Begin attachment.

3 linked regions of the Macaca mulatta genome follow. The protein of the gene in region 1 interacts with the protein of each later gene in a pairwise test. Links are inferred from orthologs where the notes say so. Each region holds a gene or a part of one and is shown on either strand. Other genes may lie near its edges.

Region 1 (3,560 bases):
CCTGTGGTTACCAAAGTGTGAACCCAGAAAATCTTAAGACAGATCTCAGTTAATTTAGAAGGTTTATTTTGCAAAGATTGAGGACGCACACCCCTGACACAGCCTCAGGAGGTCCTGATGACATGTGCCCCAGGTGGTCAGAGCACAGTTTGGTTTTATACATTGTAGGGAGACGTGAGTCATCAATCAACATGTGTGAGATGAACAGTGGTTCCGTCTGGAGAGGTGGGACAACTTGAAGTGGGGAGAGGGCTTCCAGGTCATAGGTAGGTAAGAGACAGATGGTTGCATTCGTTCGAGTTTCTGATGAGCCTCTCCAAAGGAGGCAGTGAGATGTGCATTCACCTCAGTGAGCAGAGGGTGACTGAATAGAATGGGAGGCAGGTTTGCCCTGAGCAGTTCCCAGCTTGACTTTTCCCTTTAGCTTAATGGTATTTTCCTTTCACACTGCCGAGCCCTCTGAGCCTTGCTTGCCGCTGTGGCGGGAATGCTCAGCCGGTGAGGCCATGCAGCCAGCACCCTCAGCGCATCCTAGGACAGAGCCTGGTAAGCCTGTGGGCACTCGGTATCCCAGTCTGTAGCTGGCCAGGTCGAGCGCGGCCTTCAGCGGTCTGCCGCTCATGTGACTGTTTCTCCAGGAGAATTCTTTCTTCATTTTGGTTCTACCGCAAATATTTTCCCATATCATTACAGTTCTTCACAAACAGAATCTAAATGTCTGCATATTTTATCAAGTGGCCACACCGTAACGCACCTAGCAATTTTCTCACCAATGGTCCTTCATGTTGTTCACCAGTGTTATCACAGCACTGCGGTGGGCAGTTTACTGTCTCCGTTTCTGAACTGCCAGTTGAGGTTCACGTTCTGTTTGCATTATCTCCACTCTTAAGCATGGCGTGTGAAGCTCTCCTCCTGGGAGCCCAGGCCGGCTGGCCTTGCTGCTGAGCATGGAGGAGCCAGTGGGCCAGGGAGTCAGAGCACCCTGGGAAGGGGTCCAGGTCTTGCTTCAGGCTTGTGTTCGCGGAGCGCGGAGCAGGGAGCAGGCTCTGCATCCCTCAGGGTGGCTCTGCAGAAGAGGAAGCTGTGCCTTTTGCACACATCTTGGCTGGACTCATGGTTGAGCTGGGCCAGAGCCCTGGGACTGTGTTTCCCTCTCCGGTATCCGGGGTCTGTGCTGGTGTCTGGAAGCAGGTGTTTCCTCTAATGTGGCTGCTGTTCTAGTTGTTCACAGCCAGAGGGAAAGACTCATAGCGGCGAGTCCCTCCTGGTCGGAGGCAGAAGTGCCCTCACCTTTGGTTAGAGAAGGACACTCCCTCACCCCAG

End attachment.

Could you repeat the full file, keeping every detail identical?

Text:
3 linked regions of the Macaca mulatta genome follow. The protein of the gene in region 1 interacts with the protein of each later gene in a pairwise test. Links are inferred from orthologs where the notes say so. Each region holds a gene or a part of one and is shown on either strand. Other genes may lie near its edges.

Region 1 (3,560 bases):
CCTGTGGTTACCAAAGTGTGAACCCAGAAAATCTTAAGACAGATCTCAGTTAATTTAGAAGGTTTATTTTGCAAAGATTGAGGACGCACACCCCTGACACAGCCTCAGGAGGTCCTGATGACATGTGCCCCAGGTGGTCAGAGCACAGTTTGGTTTTATACATTGTAGGGAGACGTGAGTCATCAATCAACATGTGTGAGATGAACAGTGGTTCCGTCTGGAGAGGTGGGACAACTTGAAGTGGGGAGAGGGCTTCCAGGTCATAGGTAGGTAAGAGACAGATGGTTGCATTCGTTCGAGTTTCTGATGAGCCTCTCCAAAGGAGGCAGTGAGATGTGCATTCACCTCAGTGAGCAGAGGGTGACTGAATAGAATGGGAGGCAGGTTTGCCCTGAGCAGTTCCCAGCTTGACTTTTCCCTTTAGCTTAATGGTATTTTCCTTTCACACTGCCGAGCCCTCTGAGCCTTGCTTGCCGCTGTGGCGGGAATGCTCAGCCGGTGAGGCCATGCAGCCAGCACCCTCAGCGCATCCTAGGACAGAGCCTGGTAAGCCTGTGGGCACTCGGTATCCCAGTCTGTAGCTGGCCAGGTCGAGCGCGGCCTTCAGCGGTCTGCCGCTCATGTGACTGTTTCTCCAGGAGAATTCTTTCTTCATTTTGGTTCTACCGCAAATATTTTCCCATATCATTACAGTTCTTCACAAACAGAATCTAAATGTCTGCATATTTTATCAAGTGGCCACACCGTAACGCACCTAGCAATTTTCTCACCAATGGTCCTTCATGTTGTTCACCAGTGTTATCACAGCACTGCGGTGGGCAGTTTACTGTCTCCGTTTCTGAACTGCCAGTTGAGGTTCACGTTCTGTTTGCATTATCTCCACTCTTAAGCATGGCGTGTGAAGCTCTCCTCCTGGGAGCCCAGGCCGGCTGGCCTTGCTGCTGAGCATGGAGGAGCCAGTGGGCCAGGGAGTCAGAGCACCCTGGGAAGGGGTCCAGGTCTTGCTTCAGGCTTGTGTTCGCGGAGCGCGGAGCAGGGAGCAGGCTCTGCATCCCTCAGGGTGGCTCTGCAGAAGAGGAAGCTGTGCCTTTTGCACACATCTTGGCTGGACTCATGGTTGAGCTGGGCCAGAGCCCTGGGACTGTGTTTCCCTCTCCGGTATCCGGGGTCTGTGCTGGTGTCTGGAAGCAGGTGTTTCCTCTAATGTGGCTGCTGTTCTAGTTGTTCACAGCCAGAGGGAAAGACTCATAGCGGCGAGTCCCTCCTGGTCGGAGGCAGAAGTGCCCTCACCTTTGGTTAGAGAAGGACACTCCCTCACCCCAG